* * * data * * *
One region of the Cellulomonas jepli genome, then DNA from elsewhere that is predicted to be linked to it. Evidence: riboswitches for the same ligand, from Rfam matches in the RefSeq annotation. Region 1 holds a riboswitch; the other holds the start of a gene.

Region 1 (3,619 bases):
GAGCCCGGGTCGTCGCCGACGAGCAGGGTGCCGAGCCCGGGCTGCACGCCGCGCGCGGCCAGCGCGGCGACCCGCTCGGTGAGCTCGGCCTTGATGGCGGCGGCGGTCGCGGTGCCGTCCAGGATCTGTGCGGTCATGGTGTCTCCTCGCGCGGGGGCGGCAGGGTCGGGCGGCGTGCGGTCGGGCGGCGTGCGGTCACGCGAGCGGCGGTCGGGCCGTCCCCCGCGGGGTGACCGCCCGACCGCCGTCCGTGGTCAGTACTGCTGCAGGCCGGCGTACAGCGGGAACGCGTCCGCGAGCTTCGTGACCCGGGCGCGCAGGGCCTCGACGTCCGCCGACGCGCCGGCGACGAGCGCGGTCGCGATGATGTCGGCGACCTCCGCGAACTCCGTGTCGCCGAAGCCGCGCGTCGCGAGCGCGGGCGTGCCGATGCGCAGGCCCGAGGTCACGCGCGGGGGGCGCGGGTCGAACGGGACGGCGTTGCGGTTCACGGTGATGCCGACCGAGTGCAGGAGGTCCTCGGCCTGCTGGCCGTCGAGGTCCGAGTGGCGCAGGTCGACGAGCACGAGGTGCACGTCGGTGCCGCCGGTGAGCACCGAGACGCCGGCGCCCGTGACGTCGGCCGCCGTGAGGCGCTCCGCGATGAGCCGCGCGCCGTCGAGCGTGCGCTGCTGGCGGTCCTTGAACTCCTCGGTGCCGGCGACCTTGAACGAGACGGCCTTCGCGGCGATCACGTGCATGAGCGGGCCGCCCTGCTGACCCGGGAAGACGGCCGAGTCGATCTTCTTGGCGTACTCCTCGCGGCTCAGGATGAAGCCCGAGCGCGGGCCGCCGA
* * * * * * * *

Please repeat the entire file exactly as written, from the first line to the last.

One region of the Cellulomonas jepli genome, then DNA from elsewhere that is predicted to be linked to it. Evidence: riboswitches for the same ligand, from Rfam matches in the RefSeq annotation. Region 1 holds a riboswitch; the other holds the start of a gene.

Region 1 (3,619 bases):
GAGCCCGGGTCGTCGCCGACGAGCAGGGTGCCGAGCCCGGGCTGCACGCCGCGCGCGGCCAGCGCGGCGACCCGCTCGGTGAGCTCGGCCTTGATGGCGGCGGCGGTCGCGGTGCCGTCCAGGATCTGTGCGGTCATGGTGTCTCCTCGCGCGGGGGCGGCAGGGTCGGGCGGCGTGCGGTCGGGCGGCGTGCGGTCACGCGAGCGGCGGTCGGGCCGTCCCCCGCGGGGTGACCGCCCGACCGCCGTCCGTGGTCAGTACTGCTGCAGGCCGGCGTACAGCGGGAACGCGTCCGCGAGCTTCGTGACCCGGGCGCGCAGGGCCTCGACGTCCGCCGACGCGCCGGCGACGAGCGCGGTCGCGATGATGTCGGCGACCTCCGCGAACTCCGTGTCGCCGAAGCCGCGCGTCGCGAGCGCGGGCGTGCCGATGCGCAGGCCCGAGGTCACGCGCGGGGGGCGCGGGTCGAACGGGACGGCGTTGCGGTTCACGGTGATGCCGACCGAGTGCAGGAGGTCCTCGGCCTGCTGGCCGTCGAGGTCCGAGTGGCGCAGGTCGACGAGCACGAGGTGCACGTCGGTGCCGCCGGTGAGCACCGAGACGCCGGCGCCCGTGACGTCGGCCGCCGTGAGGCGCTCCGCGATGAGCCGCGCGCCGTCGAGCGTGCGCTGCTGGCGGTCCTTGAACTCCTCGGTGCCGGCGACCTTGAACGAGACGGCCTTCGCGGCGATCACGTGCATGAGCGGGCCGCCCTGCTGACCCGGGAAGACGGCCGAGTCGATCTTCTTGGCGTACTCCTCGCGGCTCAGGATGAAGCCCGAGCGCGGGCCGCCGA